Facebook is pushing back on a New York Times report about the social network’s arrangements to share data with dozens of phone makers without users’ explicit consent.
In a blog post published late Sunday, Facebook said that the partnerships allowed companies like Apple and BlackBerry to build mobile Facebook experiences in the days before app stores streamlined the process.
“These partners signed agreements that prevented people’s Facebook information from being used for any other purpose than to recreate Facebook-like experiences,” wrote Ime Archibong, Facebook’s vice president of product partnerships.
“Contrary to claims by the New York Times, friends’ information, like photos, was only accessible on devices when people made a decision to share their information with those friends,” Archibong added. “We are not aware of any abuse by these companies.”
The Times report said that device makers could access users’ friends’ data, even in cases where a user had set restrictions against sharing that information.
The news could raise concerns at the Federal Trade Commission (FTC), which is investigating Facebook over its handling of user data in the Cambridge Analytica scandal. Facebook entered into a consent agreement with the FTC in 2011 that barred it from sharing data with third parties without informing users.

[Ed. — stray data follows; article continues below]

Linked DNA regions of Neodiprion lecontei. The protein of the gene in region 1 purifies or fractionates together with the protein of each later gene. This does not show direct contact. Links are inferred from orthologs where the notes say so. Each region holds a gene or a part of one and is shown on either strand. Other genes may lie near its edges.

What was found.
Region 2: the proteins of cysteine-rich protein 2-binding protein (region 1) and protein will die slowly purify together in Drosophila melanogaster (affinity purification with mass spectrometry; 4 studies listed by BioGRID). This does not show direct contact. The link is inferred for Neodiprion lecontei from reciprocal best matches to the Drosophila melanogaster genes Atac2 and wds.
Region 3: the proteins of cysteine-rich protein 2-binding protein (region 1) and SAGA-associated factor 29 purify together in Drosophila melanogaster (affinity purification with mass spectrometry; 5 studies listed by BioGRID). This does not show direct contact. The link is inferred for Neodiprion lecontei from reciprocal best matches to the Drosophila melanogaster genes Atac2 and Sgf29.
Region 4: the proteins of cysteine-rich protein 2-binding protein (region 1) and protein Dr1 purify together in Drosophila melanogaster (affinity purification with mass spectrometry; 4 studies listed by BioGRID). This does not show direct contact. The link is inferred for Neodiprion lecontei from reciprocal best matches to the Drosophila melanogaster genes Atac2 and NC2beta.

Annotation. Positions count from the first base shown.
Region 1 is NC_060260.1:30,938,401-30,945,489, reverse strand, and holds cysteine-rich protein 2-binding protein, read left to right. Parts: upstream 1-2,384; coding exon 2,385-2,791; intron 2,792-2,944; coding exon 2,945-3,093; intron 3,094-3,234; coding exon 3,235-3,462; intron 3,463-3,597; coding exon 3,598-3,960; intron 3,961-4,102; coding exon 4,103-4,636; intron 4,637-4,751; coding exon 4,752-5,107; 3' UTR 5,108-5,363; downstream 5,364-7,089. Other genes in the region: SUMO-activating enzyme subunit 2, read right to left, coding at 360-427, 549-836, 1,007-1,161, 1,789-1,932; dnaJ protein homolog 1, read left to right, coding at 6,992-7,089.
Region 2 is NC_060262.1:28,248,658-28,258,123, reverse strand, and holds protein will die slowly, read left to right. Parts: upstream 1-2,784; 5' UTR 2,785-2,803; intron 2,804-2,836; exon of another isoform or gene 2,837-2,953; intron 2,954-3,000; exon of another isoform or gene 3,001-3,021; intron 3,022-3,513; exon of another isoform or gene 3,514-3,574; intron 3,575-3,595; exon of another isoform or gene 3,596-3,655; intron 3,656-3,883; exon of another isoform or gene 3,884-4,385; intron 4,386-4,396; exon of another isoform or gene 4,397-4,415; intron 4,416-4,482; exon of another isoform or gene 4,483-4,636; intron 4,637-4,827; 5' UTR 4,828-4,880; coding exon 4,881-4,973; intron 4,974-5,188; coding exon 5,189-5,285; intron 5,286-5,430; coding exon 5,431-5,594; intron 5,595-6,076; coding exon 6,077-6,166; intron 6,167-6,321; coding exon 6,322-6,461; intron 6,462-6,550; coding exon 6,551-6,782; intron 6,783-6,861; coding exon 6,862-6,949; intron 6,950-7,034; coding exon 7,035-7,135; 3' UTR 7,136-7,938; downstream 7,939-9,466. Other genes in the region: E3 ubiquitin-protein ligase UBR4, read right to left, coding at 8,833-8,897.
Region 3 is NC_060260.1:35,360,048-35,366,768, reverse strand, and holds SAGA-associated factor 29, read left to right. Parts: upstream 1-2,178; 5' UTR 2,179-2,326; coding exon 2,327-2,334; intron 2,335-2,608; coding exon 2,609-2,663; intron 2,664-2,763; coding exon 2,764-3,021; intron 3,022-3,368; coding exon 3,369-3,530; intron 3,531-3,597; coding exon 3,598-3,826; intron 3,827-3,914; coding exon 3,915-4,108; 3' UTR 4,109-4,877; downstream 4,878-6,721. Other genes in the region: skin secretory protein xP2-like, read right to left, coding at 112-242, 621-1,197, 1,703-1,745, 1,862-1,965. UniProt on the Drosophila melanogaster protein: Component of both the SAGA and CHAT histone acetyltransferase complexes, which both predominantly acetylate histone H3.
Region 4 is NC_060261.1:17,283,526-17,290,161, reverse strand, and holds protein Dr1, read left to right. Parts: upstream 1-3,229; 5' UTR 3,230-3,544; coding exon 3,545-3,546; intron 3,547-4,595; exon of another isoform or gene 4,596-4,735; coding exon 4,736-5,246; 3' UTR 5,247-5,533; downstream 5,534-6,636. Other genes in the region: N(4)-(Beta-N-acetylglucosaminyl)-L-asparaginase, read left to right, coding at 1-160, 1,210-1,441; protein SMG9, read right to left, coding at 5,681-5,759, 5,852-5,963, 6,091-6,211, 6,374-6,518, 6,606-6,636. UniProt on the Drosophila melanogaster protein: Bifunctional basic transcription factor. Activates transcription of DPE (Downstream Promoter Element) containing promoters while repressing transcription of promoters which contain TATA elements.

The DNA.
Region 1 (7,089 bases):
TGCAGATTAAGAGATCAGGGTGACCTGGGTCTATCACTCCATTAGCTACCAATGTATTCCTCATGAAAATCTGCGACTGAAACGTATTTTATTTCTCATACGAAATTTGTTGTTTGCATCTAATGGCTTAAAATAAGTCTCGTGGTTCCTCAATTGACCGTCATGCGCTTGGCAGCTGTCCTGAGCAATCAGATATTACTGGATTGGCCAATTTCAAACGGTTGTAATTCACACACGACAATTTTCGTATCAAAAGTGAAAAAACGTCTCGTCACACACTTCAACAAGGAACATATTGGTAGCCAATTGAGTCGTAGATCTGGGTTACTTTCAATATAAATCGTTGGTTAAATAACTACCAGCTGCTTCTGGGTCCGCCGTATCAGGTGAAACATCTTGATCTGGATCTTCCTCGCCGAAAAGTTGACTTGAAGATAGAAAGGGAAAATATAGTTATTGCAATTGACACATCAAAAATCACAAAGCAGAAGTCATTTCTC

Archibong said Sunday that the partnerships were not comparable to the handling of user data by third-party app developers like the one that turned over a trove of information on 87 million users to Cambridge Analytica, a political consultancy with ties to President TrumpDonald TrumpTrump goes after Cassidy after saying he wouldn't support him for president in 2024 Jan. 6 panel lays out criminal contempt case against Bannon Hillicon Valley — Presented by Xerox — Agencies sound alarm over ransomware targeting agriculture groups MORE and other Republicans. The Facebook executive added that the company has been planning on ending the partnerships for months.